At a recent “crystal ball” event, I was asked what I see as the top ten areas of growth in diagnostics in the next five years. I don’t have a crystal ball – alas! – nor did the other panellists. But the event prompted me to think about areas of important change as the industry exits the pandemic rollercoaster in 2023.

At TTP, we work with companies in many areas of diagnostics, so we take a wide view of the industry. But I am keen to hear about any trend you think I’ve missed that could transform diagnostics in years to come. So, in no strict order, I am sharing some of my top areas of growth, change, and wider interest in diagnostics. 

Diagnostics for neuro-diseases and damage

In the Western world, we are increasingly suffering from diseases of aging. Many companies are working on biomarkers for neurodegenerative conditions, for example Quanterix on NF-L. Interestingly, sequencing has also been demonstrated to provide information and stratification in neurological disease – for example epigenetic markers to distinguish between delirium and dementia.

A French company called ALCEDIAG is developing RNA sequencing approaches to distinguish bipolar disorder and depression, which can have an impact on clinical management. Related, RNA markers in saliva for concussion, a common sports-related injury, have been demonstrated to be clinically relevant.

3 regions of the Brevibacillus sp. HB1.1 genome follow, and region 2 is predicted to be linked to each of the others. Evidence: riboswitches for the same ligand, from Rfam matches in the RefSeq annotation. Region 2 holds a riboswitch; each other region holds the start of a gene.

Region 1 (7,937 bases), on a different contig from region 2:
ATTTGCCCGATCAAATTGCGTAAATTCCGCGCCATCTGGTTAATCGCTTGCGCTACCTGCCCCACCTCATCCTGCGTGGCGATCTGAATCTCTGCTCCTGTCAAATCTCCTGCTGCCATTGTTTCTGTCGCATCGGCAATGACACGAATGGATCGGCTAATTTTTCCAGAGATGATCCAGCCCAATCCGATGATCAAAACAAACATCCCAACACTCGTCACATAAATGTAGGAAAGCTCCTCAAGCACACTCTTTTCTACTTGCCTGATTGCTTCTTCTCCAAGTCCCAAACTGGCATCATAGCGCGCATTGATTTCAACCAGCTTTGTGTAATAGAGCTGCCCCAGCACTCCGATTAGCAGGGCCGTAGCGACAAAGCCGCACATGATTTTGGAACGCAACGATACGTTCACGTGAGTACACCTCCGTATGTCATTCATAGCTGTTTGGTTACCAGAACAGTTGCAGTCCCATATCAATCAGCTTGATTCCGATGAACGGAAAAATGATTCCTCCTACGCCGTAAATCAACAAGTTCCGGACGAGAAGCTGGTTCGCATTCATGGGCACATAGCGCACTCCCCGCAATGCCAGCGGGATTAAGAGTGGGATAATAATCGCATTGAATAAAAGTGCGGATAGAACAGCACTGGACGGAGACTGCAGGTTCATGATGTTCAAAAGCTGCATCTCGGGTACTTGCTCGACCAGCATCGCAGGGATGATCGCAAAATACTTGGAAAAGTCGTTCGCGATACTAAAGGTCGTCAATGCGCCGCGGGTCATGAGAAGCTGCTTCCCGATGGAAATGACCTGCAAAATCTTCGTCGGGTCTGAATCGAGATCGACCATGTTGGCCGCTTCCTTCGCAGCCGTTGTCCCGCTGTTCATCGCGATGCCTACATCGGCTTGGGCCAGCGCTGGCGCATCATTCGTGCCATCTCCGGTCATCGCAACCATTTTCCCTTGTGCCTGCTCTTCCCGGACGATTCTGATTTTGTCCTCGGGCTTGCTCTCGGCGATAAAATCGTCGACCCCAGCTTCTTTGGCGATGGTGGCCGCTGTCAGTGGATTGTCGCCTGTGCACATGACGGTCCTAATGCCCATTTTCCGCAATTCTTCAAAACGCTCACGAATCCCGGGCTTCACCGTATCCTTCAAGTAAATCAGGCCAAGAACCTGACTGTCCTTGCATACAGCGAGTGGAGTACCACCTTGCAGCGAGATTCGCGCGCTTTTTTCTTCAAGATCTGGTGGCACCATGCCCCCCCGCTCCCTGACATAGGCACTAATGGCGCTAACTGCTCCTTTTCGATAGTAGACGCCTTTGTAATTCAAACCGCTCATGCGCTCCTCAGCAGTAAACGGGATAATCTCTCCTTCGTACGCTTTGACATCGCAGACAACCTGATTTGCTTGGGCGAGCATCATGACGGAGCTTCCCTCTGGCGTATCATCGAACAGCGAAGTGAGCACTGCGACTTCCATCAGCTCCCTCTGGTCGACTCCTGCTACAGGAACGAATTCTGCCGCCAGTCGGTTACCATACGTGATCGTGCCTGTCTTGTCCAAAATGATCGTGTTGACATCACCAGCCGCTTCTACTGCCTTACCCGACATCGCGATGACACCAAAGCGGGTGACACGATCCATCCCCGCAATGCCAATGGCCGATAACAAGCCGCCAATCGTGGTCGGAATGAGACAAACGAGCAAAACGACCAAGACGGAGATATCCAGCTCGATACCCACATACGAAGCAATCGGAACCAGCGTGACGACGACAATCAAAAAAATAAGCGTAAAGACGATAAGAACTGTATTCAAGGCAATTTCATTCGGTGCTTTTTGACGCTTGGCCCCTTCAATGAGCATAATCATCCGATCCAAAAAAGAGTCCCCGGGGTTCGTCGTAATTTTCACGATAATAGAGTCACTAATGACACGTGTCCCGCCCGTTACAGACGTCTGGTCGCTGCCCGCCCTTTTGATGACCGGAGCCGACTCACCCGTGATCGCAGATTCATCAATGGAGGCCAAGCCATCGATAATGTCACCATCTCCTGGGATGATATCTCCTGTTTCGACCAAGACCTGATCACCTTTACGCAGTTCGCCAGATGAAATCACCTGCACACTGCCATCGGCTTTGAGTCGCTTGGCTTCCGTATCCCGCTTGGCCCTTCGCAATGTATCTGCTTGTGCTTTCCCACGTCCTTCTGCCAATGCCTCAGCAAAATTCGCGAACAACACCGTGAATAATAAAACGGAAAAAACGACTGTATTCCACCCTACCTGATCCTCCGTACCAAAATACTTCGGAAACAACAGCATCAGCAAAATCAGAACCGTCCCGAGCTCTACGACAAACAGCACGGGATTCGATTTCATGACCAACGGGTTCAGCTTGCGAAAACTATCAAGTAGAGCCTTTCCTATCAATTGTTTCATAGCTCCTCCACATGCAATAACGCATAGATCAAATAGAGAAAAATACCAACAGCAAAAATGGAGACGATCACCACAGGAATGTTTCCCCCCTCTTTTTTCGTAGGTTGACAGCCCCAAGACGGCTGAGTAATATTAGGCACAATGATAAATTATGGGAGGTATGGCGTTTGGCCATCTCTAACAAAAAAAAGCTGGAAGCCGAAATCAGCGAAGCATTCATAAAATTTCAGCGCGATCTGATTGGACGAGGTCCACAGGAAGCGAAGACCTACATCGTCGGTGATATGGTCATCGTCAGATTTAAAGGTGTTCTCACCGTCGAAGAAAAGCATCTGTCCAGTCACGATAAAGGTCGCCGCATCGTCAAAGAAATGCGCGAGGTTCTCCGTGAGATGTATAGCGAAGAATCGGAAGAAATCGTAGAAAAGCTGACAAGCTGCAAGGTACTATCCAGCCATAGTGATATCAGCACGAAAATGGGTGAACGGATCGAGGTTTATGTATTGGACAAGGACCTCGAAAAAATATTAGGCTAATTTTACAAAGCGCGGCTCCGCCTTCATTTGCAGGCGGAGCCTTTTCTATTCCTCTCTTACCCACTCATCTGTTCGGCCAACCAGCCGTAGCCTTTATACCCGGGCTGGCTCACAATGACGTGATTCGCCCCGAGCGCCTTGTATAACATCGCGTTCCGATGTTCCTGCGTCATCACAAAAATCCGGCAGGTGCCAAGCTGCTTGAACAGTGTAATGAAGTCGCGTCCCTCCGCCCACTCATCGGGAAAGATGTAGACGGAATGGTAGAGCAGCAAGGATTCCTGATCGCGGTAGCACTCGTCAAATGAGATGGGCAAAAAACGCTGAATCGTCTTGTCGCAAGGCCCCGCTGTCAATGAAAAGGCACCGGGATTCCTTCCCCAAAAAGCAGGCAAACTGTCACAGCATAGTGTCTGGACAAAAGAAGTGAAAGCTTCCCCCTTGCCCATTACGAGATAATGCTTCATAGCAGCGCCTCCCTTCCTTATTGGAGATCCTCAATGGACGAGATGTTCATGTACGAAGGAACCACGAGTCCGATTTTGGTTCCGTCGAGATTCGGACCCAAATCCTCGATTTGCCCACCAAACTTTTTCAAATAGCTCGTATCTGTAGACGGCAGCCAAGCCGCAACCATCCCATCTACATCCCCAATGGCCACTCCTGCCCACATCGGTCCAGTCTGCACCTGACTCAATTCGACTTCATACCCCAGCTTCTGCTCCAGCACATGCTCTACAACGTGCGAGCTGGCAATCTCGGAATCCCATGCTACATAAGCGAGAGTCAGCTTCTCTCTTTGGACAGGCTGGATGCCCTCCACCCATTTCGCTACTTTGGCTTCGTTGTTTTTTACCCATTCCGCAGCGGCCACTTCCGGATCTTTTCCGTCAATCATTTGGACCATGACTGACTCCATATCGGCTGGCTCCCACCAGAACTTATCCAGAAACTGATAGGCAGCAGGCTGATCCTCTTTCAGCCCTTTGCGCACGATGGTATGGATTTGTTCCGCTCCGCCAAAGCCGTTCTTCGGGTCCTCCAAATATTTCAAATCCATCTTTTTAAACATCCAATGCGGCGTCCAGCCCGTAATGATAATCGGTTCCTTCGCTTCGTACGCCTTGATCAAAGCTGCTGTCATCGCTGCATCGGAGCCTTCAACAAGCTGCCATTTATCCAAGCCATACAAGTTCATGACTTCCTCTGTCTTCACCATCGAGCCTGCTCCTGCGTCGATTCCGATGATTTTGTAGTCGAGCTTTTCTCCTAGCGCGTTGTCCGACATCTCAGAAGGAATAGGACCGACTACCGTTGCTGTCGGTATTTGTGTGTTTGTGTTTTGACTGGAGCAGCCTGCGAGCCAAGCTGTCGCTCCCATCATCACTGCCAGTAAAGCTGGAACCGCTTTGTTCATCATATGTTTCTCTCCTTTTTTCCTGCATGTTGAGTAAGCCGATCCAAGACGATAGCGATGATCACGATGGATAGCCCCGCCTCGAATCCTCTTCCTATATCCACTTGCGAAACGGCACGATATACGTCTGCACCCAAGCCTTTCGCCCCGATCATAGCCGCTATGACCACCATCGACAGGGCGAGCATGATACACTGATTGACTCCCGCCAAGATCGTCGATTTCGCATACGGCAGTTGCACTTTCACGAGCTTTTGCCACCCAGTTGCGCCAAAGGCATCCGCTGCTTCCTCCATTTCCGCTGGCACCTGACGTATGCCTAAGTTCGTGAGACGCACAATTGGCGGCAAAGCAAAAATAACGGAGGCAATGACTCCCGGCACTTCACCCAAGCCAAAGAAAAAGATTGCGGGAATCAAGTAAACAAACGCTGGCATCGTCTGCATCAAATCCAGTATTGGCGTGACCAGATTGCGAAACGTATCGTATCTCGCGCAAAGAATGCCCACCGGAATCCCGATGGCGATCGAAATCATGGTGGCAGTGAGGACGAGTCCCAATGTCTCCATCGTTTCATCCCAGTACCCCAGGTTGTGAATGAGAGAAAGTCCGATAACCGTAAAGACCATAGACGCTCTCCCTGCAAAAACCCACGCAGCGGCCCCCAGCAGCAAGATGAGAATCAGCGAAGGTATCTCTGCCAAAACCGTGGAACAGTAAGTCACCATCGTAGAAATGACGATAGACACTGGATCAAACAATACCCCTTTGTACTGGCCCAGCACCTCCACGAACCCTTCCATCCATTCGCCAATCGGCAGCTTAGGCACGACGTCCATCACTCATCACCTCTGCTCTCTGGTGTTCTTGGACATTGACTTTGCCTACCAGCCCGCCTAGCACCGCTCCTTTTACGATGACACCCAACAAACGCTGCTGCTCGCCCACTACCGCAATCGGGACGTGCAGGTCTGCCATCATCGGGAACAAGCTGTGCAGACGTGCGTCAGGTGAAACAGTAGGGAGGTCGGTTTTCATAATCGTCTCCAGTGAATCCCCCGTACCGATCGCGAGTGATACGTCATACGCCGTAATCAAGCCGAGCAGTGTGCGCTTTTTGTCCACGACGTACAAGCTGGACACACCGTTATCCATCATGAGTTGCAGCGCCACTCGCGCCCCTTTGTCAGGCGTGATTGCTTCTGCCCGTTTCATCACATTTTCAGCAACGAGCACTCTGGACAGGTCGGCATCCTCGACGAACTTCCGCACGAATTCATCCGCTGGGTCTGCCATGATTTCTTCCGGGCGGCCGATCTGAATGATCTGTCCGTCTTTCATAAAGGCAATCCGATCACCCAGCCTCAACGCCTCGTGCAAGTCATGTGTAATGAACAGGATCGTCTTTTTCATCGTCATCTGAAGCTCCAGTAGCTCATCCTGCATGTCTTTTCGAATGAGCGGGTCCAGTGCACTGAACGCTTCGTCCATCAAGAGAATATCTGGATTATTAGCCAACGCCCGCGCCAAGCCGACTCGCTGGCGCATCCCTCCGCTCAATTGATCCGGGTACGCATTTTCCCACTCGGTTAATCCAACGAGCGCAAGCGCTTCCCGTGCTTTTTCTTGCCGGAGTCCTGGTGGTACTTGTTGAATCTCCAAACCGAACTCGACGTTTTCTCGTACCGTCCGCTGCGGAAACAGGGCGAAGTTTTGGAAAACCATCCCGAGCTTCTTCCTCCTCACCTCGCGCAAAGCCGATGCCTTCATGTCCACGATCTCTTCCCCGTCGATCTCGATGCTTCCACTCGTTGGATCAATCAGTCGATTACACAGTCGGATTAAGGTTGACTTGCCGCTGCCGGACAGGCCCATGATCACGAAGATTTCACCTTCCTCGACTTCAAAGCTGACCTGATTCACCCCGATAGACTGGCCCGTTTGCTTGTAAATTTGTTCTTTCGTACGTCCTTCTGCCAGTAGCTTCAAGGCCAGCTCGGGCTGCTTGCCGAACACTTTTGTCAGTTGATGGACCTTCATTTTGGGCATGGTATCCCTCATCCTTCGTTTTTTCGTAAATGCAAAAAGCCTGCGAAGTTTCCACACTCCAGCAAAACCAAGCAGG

Diseases of obesity and diabetes monitoring

Another emerging clinical need are diseases of obesity, like non-alcoholic fatty liver disease (NAFLD) or non-alcoholic steatohepatitis (NASH). This has been an area of interest in the pharmaceutical industry for a while – and not without challenges in terms of moving candidates through the pipeline. As some therapies start to appear on the market, simple tools for diagnosis and stratification will be required.

Diabetes monitoring has been a mainstay of the biosensing and diagnostics industry for some time, but the last decade has seen a huge shift in the world of glucose measurement – especially in the US and Europe, from glucose strips to continuous glucose monitoring for more patients. I think this area will continue to grow. Abbot and Dexcom are leading this in the Western world, but many other players are looking to lower cost solutions whilst maintaining quality.

Distribution of diagnostics and more distributed immunoassays